Amazon’s Wickr had not commented at the time of publication. The FBI, Google and Comcast did not immediately respond to a request for comment.

Forcing people to unlock encrypted messages with biometrics is unprecedented – and controversial. That’s because of an illogical quirk of US law: Courts across the US have not allowed investigators to force people to hand over a passcode for phones or apps, but they have allowed them to repeatedly unlock phones using biometrics. That despite the obvious fact that the result is the same.

Jerome Greco, a public defender in the Digital Forensics Unit of the Legal Aid Society in New York City, says this is because American law has not caught up with technology. Passport codes, unlike biometric information, are legally considered “certificates,” and citizens are not obligated to provide such testimony because the Fifth Amendment protects you against self-incrimination. But body parts are inherently not as private as a person’s thoughts, Greco notes.

“Most courts are going to find that they can force you to use your face to unlock your phone because it doesn’t force you to talk or incriminate yourself … similar to fingerprints or DNA,” Greco says.

But he believes there will soon be enough divergent case law that the Supreme Court will have to decide whether forced facial recognition unlocking is legal or not. “We’re trying to apply centuries-old constitutional law that nobody could have imagined would be a problem when the laws were written,” he says. – I think the match will come.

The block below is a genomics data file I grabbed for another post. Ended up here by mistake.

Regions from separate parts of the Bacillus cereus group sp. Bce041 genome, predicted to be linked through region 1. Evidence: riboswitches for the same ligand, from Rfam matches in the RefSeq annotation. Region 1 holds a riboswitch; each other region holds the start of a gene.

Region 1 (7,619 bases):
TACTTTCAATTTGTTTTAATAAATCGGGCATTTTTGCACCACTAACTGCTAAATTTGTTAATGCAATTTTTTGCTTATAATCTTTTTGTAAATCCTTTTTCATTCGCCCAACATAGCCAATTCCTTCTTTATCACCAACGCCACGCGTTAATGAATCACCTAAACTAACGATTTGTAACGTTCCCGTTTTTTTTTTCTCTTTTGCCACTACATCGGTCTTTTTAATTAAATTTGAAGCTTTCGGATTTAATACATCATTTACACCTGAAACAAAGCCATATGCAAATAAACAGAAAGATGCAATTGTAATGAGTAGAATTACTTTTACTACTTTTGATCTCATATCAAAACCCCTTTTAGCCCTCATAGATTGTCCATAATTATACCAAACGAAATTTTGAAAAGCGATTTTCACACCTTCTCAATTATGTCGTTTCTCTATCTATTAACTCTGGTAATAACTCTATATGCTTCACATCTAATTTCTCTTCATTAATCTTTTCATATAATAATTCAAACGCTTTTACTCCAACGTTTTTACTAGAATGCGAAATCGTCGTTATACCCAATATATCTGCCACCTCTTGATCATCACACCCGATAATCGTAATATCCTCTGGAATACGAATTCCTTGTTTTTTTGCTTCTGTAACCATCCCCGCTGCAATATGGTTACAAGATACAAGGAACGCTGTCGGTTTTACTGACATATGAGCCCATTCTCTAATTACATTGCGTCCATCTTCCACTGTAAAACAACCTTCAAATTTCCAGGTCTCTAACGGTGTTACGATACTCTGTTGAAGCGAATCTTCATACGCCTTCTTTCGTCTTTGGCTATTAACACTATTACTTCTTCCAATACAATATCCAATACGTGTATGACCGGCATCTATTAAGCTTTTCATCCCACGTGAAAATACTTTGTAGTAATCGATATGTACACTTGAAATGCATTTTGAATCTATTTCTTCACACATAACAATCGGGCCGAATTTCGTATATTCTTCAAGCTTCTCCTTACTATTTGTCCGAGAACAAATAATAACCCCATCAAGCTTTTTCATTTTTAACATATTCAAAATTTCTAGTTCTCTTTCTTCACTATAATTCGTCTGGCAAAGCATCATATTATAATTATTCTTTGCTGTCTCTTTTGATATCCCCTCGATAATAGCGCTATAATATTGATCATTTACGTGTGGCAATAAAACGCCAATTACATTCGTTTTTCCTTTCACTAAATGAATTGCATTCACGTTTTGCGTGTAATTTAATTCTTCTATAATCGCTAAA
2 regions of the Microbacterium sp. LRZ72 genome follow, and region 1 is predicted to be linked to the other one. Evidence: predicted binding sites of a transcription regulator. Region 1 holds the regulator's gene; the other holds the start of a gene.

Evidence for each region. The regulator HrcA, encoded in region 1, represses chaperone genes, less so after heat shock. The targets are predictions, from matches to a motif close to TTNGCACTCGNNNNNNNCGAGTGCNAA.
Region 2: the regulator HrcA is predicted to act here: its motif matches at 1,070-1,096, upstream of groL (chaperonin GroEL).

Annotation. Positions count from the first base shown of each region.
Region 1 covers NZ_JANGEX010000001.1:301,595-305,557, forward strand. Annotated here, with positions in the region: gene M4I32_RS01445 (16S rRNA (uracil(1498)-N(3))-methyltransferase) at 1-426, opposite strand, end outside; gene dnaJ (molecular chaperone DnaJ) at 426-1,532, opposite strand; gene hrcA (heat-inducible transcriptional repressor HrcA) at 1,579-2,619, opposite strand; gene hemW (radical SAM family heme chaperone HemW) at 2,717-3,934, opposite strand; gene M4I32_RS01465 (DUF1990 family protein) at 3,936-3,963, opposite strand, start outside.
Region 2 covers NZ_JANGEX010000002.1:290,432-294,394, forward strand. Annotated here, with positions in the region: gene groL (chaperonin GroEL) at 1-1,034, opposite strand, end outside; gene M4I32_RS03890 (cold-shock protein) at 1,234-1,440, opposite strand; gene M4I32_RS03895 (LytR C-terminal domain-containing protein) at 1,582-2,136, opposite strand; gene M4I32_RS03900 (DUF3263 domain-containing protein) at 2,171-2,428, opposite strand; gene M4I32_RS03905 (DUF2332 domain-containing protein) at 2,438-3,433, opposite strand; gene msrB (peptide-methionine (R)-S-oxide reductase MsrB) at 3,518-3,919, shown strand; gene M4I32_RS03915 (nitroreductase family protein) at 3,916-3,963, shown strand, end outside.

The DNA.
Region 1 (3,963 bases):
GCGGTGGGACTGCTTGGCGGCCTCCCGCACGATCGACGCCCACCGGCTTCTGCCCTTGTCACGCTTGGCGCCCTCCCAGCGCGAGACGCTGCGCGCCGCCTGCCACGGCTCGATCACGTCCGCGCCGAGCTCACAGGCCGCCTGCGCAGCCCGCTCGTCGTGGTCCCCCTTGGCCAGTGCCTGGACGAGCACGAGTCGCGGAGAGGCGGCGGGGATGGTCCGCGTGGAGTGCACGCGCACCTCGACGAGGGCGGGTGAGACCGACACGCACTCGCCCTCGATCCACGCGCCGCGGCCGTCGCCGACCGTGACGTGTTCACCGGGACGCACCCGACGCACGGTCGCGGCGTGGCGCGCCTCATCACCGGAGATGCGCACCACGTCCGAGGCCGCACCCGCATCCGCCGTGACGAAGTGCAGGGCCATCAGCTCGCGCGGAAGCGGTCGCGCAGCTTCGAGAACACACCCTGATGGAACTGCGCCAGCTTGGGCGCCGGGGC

There has been some backlash over such biometric unlocks from judges in some states. That includes two 2019 cases in California and Idaho, where police sought to force unlock phones inside properties relevant to the investigation. The judges in those cases declared that biometric data was in fact testimonial, and law enforcement could not force the owners of those phones to use their faces to unlock them.

But last year, Forbes revealed that the Justice Department continued to conduct such searches. It had also adopted new language in its warrants that said suspects have a legal right to refuse to tell police if it’s your face, finger or eye that unlocks your phone. But even if you don’t say what will unlock your phone, the DOJ said investigators could unlock your device by holding it up to your face or pressing your finger against it.

The search also comes after several years of campaigning by the FBI to get tech giants to provide more help in providing access to encrypted data. Since the terrorist attack in San Bernardino in 2015, in which the Justice Department demanded that Apple unlock the shooter’s iPhone, the debate has intensified. However, the order shows that the government has some techniques it can use to find criminals who use the likes of Wickr and its encrypted data.

For now, Greco says the best way a person can protect themselves against such searches is to lock a device with a complex password instead of a face. It is possible to do the same with Wickr by disabling Touch ID or Face ID.